Microsoft has released Exchange 2010 Release Candidate— a feature-complete version of the next release of Exchange Server. It is available for download here. You will be able to upgrade from the Release Candidate to the RTM version, due later this year.
Looking back, Exchange has come a long way in its 14-year history. Microsoft’s Michael Atalla notes in a blog post on the Exchange team blog:
When we shipped the first version of Exchange about fourteen years ago, IBM/Lotus dominated the space. According to a 2008 Ferris research report, Notes/Domino share has dwindled to a mere 10% in enterprises, while Exchange has grown to 65% market share across all organizations and continues to grow with more than 4.7M starting the switch to Exchange last year. In fact, Exchange is now is approaching $2B in annual revenues. If Exchange were a standalone business, it would be the 9th largest software company in the world. We expect that momentum to accelerate with Exchange 2010, the most compelling version yet.
Exchange 2010 is a 64-bit only release— Microsoft released a 32-bit version of Exchange 2007 for testing and training, during Exchange’s transition to the 64-bit platform. Not surprisingly, in-place upgrades from previous Exchange Server versions are not supported. (In-place upgrades stopped being supported from Exchange 2007, and most Exchange folks do not prefer or use this method for upgrading Exchange servers.)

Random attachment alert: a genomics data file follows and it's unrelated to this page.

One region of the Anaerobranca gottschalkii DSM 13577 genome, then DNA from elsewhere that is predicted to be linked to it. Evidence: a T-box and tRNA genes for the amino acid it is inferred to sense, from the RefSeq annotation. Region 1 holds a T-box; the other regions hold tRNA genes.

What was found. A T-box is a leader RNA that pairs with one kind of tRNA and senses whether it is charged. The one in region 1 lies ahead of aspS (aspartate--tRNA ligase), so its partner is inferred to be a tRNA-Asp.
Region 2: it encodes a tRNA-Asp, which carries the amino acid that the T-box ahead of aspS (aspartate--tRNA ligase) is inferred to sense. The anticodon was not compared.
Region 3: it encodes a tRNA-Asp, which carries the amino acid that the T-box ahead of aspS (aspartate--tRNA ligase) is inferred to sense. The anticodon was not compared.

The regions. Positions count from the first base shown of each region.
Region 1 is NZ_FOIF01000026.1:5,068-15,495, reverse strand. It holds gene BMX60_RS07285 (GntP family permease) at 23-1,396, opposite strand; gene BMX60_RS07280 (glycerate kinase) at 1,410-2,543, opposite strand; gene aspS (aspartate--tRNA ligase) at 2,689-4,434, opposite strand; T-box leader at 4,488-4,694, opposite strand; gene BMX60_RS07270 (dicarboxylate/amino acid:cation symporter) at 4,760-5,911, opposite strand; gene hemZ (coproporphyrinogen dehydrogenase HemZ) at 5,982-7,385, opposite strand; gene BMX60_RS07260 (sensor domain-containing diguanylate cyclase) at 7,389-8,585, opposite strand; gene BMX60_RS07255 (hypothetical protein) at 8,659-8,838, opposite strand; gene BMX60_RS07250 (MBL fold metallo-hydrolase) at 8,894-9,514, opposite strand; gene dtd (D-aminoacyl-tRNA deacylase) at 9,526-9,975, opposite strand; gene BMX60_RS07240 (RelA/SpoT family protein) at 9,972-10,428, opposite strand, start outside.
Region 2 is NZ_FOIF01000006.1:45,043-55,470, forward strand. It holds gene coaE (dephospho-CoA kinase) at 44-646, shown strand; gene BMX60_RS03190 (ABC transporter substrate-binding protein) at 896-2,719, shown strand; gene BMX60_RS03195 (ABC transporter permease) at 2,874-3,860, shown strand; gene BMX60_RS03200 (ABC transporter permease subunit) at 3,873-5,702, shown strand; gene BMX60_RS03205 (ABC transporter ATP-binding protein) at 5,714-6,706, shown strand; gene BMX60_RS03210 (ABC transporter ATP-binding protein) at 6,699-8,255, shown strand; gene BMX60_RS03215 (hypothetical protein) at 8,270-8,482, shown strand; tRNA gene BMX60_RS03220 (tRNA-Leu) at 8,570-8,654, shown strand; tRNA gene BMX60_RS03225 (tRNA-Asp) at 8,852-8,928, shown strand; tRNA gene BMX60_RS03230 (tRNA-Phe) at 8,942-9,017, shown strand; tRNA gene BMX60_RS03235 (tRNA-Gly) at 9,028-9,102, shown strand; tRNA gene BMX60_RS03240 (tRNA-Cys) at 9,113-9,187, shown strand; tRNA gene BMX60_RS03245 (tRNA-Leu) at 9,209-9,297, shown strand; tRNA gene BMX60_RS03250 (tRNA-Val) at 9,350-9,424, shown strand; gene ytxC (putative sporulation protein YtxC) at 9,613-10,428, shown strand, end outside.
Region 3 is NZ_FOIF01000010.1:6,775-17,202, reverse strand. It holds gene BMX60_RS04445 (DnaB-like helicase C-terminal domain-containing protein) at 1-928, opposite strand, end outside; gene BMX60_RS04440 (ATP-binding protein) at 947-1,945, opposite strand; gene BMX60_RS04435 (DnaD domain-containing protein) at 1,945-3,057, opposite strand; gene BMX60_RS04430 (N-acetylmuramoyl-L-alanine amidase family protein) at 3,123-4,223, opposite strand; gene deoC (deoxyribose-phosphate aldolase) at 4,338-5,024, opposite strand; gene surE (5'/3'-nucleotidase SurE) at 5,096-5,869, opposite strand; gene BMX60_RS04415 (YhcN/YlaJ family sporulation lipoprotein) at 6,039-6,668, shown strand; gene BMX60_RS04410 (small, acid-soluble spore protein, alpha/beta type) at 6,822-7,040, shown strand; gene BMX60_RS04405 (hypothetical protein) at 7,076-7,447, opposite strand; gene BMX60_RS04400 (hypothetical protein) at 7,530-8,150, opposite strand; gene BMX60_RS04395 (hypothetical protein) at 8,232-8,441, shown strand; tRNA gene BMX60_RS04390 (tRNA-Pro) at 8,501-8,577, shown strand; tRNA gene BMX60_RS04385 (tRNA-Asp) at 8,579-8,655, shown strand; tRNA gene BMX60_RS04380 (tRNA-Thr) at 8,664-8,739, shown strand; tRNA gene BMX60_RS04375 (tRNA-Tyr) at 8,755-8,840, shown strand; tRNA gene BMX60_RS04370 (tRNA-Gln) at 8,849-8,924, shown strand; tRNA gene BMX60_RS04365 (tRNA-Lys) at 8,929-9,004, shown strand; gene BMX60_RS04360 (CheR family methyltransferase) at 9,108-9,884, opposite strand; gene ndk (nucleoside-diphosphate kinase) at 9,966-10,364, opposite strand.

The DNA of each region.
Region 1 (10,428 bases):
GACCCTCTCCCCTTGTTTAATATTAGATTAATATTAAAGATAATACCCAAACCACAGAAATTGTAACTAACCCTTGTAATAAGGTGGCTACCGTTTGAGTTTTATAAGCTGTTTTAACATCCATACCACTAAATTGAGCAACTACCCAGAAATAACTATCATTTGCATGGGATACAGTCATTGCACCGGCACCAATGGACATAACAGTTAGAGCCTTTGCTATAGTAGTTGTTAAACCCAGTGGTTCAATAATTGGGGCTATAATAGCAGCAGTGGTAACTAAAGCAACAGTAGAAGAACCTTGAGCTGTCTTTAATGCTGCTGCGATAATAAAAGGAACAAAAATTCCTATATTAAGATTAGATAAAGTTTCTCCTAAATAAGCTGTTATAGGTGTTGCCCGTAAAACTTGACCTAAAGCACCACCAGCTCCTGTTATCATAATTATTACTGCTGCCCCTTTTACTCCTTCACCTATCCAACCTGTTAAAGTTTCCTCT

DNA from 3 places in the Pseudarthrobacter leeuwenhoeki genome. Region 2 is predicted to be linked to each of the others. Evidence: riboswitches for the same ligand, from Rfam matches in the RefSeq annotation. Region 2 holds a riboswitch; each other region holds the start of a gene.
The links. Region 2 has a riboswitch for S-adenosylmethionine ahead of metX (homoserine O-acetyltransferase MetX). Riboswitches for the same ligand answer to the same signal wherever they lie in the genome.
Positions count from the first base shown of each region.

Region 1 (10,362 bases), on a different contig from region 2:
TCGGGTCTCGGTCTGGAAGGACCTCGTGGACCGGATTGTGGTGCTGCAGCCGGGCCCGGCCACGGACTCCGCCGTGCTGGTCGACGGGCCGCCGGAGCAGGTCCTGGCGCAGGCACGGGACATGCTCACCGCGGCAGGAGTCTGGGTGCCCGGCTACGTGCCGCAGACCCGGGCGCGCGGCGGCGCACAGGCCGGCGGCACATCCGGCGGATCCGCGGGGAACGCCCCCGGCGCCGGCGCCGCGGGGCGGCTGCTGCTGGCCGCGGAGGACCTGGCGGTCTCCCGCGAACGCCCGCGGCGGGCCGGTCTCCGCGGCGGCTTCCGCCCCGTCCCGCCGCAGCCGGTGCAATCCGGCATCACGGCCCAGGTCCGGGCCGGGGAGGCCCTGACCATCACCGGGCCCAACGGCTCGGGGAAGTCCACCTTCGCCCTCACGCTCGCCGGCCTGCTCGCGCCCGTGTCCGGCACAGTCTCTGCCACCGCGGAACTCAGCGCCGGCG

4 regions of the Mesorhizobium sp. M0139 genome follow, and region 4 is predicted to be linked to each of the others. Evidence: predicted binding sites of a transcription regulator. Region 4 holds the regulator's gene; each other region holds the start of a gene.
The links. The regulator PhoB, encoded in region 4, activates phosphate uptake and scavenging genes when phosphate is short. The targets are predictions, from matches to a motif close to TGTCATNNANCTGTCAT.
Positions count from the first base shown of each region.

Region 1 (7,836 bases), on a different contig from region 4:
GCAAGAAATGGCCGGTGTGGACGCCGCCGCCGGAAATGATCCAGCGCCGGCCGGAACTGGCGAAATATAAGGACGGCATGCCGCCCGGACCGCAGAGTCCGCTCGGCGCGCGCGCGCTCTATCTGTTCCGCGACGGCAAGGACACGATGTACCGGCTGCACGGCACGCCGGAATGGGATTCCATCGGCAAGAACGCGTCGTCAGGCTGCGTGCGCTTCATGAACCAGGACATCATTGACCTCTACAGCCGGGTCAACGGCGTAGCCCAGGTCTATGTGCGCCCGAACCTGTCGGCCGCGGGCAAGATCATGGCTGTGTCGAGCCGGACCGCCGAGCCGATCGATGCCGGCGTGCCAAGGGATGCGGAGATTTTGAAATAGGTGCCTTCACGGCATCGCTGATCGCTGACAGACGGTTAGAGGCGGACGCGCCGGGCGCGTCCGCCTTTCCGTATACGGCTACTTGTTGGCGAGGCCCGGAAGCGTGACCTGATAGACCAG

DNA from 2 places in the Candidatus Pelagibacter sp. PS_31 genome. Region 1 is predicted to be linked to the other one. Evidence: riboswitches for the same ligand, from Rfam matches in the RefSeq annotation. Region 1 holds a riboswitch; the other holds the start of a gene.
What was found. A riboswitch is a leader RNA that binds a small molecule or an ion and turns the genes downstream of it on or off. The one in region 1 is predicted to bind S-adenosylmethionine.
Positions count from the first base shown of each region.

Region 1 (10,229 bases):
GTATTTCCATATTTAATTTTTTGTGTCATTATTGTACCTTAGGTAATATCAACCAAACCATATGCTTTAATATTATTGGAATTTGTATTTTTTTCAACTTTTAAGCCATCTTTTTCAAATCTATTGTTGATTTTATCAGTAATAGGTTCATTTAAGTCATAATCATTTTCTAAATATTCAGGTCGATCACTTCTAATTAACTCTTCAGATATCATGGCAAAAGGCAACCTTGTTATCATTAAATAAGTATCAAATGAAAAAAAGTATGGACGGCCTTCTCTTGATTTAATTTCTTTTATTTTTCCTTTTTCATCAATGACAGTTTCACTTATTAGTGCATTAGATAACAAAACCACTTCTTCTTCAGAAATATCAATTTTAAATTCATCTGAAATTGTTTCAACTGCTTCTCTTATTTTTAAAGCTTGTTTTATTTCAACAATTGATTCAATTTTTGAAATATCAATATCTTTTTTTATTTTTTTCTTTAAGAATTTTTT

There is a lot to look forward to in Exchange 2010, and end-users will enjoy the many new features. I am particularly excited about the new Outlook Web App (yes, the new OWA. Note, the acronym remains the same), the productivity-boosting conversation view that’ll help users better manage their email, MailTips, the new self-help features including users’ ability to track messages from OWA and manage distribution groups. There’s plenty to look forward to for IT pros and organizations as well, and we’ll continue to look at these new features on Exchangepedia.